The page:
126 Shortcuts to take your songs from good to great!

Archive for August, 2011

WHAT’S THE HARDEST PART OF SONGWRITING?

Tuesday, August 2nd, 2011

by Robin Frederick

I share so many of my own songwriting gripes and difficulties in my articles and books, by now everyone pretty much knows what I wrestle with. But I often wonder what OTHER songwriters find difficult about songwriting. So, I decided to take a poll on my Facebook site. I’ve had over 180 responses so far. (In just a moment, I’ll give you a link to the poll so you see the results and weigh in, if you haven’t already.)

The question was “What do you think is the hardest part of songwriting?” I started out with just 4 categories – Lyrics, Melody, Chords, Song Structure – the usual suspects. I asked people to vote for the ones that were hardest for them and I invited them to add their own categories – which they promptly did! They added challenges like “Getting started,” “Making an old idea more contemporary,” “Getting song ideas down,” “Communicating with listeners,” and more. They’ll get no argument from me! These are all difficult aspects of songwriting and I’m always looking for ways to make them easier.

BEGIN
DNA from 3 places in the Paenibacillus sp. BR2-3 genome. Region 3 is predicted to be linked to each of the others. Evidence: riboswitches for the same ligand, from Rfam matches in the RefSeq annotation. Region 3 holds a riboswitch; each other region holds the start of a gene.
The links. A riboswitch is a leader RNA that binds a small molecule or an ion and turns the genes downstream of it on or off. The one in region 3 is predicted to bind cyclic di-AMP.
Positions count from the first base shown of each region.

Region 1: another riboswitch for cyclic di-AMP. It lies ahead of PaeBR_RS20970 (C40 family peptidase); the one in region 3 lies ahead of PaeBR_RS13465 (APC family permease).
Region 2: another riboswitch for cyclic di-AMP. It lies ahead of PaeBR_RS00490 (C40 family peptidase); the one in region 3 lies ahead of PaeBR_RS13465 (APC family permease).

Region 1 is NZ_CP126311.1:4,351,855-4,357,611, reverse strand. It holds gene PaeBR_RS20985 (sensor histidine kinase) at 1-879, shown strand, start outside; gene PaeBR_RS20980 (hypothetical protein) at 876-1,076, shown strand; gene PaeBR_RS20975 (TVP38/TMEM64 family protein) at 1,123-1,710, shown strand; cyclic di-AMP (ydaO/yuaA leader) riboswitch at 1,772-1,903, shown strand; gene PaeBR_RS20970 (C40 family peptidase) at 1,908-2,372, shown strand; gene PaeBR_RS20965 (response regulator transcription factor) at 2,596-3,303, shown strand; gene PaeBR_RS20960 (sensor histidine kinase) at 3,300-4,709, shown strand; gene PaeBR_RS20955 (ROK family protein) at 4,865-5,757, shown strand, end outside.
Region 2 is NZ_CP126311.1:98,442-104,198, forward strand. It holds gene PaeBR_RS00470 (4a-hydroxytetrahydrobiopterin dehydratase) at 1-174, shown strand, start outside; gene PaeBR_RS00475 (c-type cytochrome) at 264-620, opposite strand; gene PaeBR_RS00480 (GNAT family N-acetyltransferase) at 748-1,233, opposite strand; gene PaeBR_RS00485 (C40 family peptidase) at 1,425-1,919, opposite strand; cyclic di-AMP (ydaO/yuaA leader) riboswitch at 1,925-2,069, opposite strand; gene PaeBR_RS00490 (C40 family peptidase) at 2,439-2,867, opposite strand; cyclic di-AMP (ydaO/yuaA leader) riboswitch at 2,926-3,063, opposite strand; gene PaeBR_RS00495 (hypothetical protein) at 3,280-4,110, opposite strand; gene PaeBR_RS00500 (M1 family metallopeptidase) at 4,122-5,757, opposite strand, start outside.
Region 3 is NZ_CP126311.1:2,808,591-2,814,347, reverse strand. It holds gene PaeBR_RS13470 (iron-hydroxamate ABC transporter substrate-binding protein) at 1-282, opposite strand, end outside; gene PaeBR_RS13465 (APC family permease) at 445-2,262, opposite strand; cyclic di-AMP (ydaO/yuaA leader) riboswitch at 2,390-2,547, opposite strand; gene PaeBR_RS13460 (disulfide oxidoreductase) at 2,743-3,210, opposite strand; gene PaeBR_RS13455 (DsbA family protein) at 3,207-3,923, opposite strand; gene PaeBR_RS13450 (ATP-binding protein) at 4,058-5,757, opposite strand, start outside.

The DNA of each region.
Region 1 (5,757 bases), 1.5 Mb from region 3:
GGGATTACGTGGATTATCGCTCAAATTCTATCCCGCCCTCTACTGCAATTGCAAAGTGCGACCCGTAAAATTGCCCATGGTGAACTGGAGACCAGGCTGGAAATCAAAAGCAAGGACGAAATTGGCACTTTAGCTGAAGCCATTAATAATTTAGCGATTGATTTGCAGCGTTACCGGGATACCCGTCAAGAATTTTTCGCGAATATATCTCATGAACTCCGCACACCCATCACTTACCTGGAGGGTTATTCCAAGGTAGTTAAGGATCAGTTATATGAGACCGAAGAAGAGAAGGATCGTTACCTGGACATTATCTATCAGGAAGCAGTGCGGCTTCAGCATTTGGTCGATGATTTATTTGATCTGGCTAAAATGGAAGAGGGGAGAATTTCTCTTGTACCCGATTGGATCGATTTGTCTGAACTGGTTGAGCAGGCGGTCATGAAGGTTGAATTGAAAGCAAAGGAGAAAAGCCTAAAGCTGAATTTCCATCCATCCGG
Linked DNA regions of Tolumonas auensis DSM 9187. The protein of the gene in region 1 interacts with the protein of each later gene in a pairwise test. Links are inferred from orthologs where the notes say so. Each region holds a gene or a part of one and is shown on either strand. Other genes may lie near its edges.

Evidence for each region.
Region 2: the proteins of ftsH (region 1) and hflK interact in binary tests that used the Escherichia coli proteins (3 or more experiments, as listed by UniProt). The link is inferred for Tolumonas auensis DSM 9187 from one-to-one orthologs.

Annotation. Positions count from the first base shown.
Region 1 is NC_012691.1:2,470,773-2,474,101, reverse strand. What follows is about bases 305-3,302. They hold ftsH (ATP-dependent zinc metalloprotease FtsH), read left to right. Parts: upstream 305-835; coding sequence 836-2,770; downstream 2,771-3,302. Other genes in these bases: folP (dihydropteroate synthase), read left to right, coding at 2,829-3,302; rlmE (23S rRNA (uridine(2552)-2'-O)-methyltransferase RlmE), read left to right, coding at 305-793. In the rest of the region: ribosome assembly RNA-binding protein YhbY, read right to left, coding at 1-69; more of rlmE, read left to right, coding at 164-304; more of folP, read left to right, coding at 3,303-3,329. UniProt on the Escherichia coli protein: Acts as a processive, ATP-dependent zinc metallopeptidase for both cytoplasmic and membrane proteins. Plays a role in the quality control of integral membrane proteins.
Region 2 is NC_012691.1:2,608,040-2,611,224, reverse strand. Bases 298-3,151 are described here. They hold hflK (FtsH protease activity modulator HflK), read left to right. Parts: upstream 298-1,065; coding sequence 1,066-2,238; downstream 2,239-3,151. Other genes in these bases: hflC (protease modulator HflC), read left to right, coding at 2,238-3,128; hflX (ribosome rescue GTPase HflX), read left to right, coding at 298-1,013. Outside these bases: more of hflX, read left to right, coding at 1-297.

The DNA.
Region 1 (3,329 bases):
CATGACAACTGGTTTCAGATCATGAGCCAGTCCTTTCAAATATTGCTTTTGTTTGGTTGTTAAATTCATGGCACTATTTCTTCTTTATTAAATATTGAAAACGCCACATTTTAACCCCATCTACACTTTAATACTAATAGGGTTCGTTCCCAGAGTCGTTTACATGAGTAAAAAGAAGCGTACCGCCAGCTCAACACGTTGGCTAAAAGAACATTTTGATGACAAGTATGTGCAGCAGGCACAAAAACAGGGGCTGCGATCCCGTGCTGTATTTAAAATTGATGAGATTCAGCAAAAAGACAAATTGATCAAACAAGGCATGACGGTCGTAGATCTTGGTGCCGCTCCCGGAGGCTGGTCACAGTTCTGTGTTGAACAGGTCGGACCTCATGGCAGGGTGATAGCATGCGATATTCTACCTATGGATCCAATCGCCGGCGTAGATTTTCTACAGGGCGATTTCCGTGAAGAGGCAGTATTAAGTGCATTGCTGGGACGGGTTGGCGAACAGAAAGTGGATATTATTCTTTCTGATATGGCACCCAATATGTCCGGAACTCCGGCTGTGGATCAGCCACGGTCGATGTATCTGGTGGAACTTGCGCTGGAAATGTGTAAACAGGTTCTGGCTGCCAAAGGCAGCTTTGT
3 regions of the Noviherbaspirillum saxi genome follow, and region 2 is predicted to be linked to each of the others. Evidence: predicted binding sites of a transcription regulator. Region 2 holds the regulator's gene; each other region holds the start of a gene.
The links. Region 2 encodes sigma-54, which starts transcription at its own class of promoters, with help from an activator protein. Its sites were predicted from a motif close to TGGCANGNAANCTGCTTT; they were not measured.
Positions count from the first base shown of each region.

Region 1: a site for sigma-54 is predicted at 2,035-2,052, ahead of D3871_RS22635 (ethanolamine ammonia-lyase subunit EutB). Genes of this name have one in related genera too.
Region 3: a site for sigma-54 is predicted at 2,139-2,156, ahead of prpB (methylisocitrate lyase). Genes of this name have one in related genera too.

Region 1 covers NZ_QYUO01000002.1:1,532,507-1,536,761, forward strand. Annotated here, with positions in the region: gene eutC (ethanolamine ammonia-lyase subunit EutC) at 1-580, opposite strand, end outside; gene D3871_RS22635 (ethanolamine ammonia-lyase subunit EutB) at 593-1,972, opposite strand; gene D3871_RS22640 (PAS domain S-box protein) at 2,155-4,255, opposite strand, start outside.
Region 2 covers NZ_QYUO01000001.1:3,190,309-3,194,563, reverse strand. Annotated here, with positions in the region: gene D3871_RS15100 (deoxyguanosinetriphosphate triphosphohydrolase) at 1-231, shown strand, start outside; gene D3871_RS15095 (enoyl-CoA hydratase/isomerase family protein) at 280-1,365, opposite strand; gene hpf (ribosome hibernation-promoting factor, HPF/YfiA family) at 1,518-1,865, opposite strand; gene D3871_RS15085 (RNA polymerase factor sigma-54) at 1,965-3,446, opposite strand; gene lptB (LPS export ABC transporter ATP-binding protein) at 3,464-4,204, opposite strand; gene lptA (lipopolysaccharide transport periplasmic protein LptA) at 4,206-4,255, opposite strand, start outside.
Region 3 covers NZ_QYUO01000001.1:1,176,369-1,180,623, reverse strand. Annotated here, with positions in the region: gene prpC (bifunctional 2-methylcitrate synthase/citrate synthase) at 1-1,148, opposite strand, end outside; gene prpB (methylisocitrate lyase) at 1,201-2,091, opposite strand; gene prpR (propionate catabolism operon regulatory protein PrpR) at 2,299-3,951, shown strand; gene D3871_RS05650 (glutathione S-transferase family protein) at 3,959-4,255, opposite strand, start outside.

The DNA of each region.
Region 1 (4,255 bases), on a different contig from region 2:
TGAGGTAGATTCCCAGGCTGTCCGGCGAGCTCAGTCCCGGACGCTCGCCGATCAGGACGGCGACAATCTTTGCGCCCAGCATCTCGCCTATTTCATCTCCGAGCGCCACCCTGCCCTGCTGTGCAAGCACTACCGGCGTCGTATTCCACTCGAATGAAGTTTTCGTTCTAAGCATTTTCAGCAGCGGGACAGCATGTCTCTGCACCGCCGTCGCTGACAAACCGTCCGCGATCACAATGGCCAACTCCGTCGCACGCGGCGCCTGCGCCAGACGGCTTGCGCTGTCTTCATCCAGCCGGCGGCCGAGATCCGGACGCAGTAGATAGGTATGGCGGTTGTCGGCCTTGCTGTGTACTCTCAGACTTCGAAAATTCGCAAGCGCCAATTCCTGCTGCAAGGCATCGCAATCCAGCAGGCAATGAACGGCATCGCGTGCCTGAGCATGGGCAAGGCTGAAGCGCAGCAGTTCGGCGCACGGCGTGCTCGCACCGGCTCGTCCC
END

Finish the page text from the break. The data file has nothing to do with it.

TO SEE THE POLL & VOTE: CLICK HERE

YOU ARE NOT ALONE
The most important insight I took away from the poll is that EVERYONE has trouble with at least one aspect of songwriting – often the same areas I have trouble with! Even successful songwriters know what it’s like to hit a wall! But pro songwriters have one advantage: they can work their way through the problem by relying on their command of song craft.